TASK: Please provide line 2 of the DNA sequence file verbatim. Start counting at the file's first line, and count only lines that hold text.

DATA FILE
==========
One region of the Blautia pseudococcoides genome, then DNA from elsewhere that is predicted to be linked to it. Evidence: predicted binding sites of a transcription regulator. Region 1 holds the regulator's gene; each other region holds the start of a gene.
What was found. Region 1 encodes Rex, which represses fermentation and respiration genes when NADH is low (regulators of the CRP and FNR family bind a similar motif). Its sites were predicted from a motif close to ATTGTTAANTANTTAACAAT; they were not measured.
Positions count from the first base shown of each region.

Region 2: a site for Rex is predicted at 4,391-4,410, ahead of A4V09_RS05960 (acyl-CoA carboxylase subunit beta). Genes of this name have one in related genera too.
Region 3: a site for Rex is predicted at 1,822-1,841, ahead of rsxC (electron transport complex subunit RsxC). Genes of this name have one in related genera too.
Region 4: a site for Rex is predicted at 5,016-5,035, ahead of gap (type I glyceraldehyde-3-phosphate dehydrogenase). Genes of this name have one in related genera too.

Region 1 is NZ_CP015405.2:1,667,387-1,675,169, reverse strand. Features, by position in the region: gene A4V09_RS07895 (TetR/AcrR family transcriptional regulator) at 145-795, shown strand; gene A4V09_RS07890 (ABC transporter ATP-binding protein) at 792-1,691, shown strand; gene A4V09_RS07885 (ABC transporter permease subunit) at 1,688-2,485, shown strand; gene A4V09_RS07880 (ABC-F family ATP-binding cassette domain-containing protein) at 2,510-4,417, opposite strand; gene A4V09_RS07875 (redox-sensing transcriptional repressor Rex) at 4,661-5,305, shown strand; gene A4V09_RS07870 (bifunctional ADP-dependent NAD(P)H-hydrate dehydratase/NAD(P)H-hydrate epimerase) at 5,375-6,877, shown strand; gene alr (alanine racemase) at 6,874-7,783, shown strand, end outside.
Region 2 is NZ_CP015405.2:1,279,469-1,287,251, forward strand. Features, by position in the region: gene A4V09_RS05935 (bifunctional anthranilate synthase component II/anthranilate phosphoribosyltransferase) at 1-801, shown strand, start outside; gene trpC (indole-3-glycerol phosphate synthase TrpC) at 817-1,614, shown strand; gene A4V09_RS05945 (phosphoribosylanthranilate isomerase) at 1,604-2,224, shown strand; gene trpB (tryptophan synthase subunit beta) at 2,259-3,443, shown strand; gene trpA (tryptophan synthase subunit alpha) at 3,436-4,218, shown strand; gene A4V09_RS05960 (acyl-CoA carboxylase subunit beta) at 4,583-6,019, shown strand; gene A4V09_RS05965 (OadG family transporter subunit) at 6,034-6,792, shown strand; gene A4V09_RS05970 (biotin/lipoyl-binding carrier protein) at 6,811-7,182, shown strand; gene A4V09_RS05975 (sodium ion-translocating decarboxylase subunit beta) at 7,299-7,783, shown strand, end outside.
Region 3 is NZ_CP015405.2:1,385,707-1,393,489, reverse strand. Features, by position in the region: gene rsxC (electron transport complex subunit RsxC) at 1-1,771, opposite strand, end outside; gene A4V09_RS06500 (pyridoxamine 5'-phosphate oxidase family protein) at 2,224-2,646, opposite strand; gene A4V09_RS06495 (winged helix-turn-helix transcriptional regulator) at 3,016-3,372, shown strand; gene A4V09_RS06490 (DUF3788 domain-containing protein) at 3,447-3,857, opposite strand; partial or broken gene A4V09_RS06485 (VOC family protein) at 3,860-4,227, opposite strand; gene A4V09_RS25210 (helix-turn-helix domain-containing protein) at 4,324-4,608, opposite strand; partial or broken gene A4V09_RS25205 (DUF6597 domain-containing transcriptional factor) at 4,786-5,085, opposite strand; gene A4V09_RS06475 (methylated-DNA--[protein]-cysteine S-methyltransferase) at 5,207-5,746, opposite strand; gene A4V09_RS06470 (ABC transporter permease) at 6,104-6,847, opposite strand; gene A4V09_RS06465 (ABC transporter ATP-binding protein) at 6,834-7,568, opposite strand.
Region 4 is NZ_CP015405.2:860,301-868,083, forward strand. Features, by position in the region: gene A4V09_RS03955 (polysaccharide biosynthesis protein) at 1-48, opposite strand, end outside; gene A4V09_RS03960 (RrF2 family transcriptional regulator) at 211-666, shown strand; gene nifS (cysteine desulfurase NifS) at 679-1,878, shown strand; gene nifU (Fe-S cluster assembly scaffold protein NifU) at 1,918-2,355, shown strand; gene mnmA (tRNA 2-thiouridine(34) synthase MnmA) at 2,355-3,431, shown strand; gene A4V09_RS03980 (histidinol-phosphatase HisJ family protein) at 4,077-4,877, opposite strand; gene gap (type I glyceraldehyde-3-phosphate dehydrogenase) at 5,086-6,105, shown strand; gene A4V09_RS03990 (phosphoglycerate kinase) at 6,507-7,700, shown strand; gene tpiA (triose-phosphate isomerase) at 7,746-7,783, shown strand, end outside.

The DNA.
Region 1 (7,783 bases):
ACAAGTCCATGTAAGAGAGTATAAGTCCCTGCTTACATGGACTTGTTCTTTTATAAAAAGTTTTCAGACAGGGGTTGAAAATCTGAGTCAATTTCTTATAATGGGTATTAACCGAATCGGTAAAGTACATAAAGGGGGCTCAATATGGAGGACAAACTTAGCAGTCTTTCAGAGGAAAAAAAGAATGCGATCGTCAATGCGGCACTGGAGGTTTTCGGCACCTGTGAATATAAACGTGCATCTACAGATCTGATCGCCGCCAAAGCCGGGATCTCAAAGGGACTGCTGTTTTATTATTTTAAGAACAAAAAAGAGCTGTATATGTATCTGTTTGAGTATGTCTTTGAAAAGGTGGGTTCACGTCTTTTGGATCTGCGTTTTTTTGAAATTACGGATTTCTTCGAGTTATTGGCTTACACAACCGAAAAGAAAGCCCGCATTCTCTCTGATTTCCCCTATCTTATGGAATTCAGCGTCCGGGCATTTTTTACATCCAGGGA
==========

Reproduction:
What was found. Region 1 encodes Rex, which represses fermentation and respiration genes when NADH is low (regulators of the CRP and FNR family bind a similar motif). Its sites were predicted from a motif close to ATTGTTAANTANTTAACAAT; they were not measured.